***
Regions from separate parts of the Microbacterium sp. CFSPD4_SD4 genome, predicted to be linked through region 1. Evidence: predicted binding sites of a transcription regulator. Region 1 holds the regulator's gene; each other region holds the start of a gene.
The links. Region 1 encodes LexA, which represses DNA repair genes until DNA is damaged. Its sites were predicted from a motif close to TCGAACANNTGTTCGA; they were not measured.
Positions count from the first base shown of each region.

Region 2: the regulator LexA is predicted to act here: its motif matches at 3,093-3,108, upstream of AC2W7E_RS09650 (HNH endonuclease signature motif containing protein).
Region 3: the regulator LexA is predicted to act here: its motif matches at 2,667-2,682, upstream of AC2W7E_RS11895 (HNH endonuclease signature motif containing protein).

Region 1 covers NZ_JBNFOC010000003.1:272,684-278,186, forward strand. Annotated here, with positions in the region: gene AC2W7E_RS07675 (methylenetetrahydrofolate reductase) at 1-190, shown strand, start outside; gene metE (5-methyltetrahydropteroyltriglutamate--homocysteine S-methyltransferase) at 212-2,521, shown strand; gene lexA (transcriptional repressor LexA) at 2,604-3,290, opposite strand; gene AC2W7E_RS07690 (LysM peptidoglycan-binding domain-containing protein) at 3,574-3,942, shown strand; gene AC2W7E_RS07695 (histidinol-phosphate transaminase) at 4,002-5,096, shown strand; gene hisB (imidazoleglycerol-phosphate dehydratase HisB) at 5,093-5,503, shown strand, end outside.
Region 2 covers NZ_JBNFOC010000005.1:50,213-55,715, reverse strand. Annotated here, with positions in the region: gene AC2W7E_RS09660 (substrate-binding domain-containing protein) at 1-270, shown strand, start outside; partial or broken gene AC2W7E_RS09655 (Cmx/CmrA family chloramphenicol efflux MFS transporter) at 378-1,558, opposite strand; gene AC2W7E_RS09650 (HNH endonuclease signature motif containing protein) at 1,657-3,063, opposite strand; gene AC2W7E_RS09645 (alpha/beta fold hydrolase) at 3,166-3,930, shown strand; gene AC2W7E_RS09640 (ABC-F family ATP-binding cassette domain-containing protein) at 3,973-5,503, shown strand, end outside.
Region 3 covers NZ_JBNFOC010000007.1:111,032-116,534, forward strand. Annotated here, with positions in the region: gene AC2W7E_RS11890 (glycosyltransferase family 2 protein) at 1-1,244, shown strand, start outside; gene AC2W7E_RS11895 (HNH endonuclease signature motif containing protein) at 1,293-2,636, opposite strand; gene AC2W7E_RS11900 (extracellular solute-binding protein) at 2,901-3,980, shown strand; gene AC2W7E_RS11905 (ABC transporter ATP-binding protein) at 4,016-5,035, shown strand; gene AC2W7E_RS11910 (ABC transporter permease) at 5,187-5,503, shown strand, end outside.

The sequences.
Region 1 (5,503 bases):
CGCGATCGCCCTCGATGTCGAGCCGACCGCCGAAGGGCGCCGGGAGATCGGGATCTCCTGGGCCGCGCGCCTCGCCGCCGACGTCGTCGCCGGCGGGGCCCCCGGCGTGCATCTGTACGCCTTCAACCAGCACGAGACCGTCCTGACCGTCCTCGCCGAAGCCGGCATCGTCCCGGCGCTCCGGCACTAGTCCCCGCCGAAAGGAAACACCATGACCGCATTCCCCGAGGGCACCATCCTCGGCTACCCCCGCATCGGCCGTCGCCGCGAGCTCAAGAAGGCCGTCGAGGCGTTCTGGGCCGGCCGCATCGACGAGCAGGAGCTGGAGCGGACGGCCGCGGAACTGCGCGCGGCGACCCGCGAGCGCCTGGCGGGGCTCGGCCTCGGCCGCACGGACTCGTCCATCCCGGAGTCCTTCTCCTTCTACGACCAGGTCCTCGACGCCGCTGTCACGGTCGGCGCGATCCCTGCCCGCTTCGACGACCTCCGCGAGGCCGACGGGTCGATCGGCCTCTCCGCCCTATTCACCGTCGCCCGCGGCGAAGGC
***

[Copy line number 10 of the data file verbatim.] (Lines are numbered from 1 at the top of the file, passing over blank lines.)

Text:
Region 1 (5,503 bases):